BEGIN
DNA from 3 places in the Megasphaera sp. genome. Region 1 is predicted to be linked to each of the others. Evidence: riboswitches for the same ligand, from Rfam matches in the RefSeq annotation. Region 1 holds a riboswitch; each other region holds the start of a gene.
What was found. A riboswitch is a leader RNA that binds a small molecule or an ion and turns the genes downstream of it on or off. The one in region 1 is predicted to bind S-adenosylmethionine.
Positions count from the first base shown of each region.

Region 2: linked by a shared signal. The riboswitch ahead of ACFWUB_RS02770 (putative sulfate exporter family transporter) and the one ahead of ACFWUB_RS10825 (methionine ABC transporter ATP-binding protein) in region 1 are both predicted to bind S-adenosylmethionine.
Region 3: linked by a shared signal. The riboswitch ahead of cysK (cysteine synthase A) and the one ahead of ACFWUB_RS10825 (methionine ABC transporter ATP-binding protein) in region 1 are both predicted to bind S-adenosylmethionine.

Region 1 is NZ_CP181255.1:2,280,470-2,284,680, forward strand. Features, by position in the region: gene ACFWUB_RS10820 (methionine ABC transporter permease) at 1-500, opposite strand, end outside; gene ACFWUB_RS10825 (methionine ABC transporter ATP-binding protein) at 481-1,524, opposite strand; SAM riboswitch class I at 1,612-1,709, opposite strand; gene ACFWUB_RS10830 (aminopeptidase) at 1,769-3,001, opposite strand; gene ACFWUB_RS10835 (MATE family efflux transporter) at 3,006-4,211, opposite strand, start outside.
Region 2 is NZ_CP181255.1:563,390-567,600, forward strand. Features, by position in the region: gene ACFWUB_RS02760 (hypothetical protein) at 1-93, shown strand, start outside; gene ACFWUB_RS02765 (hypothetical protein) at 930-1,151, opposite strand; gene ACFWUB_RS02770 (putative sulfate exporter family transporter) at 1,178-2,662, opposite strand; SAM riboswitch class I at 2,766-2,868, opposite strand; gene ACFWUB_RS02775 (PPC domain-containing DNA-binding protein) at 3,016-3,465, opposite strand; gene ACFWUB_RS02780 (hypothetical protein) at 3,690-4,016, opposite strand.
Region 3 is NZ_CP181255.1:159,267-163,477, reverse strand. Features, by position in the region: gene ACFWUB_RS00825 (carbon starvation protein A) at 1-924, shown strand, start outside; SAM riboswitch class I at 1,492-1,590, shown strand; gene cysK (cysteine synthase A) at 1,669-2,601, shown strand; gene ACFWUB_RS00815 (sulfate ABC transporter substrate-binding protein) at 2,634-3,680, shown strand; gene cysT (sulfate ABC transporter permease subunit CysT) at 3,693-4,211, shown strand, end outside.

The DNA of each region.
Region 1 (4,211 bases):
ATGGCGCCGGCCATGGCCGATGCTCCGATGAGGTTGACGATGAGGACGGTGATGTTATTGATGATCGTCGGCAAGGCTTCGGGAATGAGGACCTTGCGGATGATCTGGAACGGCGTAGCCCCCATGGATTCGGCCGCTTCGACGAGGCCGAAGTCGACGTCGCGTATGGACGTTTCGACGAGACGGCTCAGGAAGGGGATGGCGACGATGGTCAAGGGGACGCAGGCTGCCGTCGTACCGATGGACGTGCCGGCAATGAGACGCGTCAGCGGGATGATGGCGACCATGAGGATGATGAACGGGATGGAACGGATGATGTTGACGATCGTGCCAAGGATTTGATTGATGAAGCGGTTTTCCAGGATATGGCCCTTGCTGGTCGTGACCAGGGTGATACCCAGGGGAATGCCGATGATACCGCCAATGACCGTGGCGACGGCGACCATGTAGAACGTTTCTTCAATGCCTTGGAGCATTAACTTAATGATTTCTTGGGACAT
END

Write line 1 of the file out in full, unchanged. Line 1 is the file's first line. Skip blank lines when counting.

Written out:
DNA from 3 places in the Megasphaera sp. genome. Region 1 is predicted to be linked to each of the others. Evidence: riboswitches for the same ligand, from Rfam matches in the RefSeq annotation. Region 1 holds a riboswitch; each other region holds the start of a gene.